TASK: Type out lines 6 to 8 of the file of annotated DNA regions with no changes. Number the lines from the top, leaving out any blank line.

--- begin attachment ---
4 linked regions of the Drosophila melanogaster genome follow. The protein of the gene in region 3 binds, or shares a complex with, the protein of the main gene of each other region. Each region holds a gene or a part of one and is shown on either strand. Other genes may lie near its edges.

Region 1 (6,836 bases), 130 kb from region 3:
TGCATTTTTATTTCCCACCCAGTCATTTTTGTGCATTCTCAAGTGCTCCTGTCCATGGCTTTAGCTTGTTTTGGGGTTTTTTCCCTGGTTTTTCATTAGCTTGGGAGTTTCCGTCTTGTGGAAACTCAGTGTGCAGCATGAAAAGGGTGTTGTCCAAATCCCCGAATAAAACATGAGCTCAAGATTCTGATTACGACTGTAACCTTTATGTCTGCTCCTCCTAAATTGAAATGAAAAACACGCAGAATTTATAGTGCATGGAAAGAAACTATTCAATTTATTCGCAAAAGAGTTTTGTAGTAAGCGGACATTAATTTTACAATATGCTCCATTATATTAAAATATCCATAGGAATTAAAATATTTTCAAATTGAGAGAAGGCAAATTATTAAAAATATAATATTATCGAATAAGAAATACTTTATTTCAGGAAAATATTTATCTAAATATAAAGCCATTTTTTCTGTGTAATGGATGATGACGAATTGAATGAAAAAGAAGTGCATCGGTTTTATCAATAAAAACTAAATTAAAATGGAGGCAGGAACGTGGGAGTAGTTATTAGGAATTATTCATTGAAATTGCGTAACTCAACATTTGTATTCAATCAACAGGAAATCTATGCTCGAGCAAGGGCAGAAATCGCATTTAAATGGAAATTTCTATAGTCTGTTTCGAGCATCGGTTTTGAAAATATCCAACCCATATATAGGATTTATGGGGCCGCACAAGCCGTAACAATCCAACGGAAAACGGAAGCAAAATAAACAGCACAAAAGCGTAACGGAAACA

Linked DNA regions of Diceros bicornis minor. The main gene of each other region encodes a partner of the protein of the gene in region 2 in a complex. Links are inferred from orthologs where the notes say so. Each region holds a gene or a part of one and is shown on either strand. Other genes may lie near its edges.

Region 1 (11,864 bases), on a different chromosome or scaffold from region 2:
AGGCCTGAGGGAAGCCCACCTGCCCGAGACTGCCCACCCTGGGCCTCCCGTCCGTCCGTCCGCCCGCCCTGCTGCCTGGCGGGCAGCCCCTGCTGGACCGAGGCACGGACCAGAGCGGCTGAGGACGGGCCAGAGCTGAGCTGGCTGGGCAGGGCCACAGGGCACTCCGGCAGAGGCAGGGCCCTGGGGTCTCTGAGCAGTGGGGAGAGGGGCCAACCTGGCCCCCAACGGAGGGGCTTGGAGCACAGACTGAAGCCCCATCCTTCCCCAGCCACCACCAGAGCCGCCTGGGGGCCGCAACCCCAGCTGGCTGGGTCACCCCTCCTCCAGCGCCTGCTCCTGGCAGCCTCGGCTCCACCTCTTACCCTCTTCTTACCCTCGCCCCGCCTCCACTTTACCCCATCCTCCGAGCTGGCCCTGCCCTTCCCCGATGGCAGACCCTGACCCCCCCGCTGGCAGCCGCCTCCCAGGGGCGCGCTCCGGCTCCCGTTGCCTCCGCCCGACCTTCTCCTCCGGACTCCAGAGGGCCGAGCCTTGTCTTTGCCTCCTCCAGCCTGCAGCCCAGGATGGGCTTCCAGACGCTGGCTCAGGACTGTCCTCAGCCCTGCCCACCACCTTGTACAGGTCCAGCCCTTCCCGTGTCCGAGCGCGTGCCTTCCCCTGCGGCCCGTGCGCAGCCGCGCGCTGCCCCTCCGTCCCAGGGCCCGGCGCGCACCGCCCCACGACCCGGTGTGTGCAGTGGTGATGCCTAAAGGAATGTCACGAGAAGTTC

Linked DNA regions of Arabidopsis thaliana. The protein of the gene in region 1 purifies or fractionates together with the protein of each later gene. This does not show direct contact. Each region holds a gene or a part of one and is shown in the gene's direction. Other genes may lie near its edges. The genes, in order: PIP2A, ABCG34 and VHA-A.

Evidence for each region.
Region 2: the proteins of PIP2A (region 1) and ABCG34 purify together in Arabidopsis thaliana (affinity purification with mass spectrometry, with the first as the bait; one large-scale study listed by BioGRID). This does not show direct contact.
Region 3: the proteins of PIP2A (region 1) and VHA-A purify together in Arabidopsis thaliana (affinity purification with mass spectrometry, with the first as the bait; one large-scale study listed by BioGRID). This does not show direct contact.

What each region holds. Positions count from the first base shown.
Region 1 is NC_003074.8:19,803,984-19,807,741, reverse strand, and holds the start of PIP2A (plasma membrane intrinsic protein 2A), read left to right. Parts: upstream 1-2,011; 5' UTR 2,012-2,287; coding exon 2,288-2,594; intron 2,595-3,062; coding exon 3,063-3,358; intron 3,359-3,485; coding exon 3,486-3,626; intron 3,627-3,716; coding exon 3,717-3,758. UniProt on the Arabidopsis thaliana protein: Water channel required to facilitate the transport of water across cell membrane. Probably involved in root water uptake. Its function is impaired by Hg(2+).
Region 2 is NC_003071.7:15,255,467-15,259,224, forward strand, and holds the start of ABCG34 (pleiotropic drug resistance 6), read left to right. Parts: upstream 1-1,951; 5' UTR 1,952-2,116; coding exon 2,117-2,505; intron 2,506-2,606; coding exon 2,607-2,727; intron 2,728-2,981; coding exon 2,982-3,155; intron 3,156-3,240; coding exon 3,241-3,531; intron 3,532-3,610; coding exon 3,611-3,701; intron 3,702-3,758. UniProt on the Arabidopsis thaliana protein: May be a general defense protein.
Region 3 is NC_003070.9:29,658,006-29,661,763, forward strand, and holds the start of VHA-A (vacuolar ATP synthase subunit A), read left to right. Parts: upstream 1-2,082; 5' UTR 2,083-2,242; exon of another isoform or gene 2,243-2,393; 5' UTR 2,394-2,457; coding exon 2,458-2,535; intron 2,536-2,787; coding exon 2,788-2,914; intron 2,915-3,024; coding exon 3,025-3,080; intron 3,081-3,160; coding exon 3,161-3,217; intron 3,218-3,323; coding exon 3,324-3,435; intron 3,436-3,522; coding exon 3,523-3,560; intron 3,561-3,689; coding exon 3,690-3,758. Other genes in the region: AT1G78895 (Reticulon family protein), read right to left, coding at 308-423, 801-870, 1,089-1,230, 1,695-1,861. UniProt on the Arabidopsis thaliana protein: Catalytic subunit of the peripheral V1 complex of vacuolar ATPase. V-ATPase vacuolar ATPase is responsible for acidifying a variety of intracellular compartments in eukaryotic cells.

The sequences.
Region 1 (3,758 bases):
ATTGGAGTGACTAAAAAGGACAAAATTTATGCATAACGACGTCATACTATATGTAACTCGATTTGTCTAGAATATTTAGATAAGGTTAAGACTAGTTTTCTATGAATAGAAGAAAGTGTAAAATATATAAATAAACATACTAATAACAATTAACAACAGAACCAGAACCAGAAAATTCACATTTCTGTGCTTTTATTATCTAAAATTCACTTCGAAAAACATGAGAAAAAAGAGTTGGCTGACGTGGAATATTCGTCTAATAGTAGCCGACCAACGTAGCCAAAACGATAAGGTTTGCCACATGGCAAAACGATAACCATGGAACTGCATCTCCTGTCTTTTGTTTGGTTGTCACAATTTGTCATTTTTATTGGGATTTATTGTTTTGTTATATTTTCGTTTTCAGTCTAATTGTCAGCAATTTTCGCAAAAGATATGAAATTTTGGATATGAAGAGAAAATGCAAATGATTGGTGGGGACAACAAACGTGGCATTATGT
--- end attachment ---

AGGCCTGAGGGAAGCCCACCTGCCCGAGACTGCCCACCCTGGGCCTCCCGTCCGTCCGTCCGCCCGCCCTGCTGCCTGGCGGGCAGCCCCTGCTGGACCGAGGCACGGACCAGAGCGGCTGAGGACGGGCCAGAGCTGAGCTGGCTGGGCAGGGCCACAGGGCACTCCGGCAGAGGCAGGGCCCTGGGGTCTCTGAGCAGTGGGGAGAGGGGCCAACCTGGCCCCCAACGGAGGGGCTTGGAGCACAGACTGAAGCCCCATCCTTCCCCAGCCACCACCAGAGCCGCCTGGGGGCCGCAACCCCAGCTGGCTGGGTCACCCCTCCTCCAGCGCCTGCTCCTGGCAGCCTCGGCTCCACCTCTTACCCTCTTCTTACCCTCGCCCCGCCTCCACTTTACCCCATCCTCCGAGCTGGCCCTGCCCTTCCCCGATGGCAGACCCTGACCCCCCCGCTGGCAGCCGCCTCCCAGGGGCGCGCTCCGGCTCCCGTTGCCTCCGCCCGACCTTCTCCTCCGGACTCCAGAGGGCCGAGCCTTGTCTTTGCCTCCTCCAGCCTGCAGCCCAGGATGGGCTTCCAGACGCTGGCTCAGGACTGTCCTCAGCCCTGCCCACCACCTTGTACAGGTCCAGCCCTTCCCGTGTCCGAGCGCGTGCCTTCCCCTGCGGCCCGTGCGCAGCCGCGCGCTGCCCCTCCGTCCCAGGGCCCGGCGCGCACCGCCCCACGACCCGGTGTGTGCAGTGGTGATGCCTAAAGGAATGTCACGAGAAGTTC

Linked DNA regions of Arabidopsis thaliana. The protein of the gene in region 1 purifies or fractionates together with the protein of each later gene. This does not show direct contact. Each region holds a gene or a part of one and is shown in the gene's direction. Other genes may lie near its edges. The genes, in order: PIP2A, ABCG34 and VHA-A.

Evidence for each region.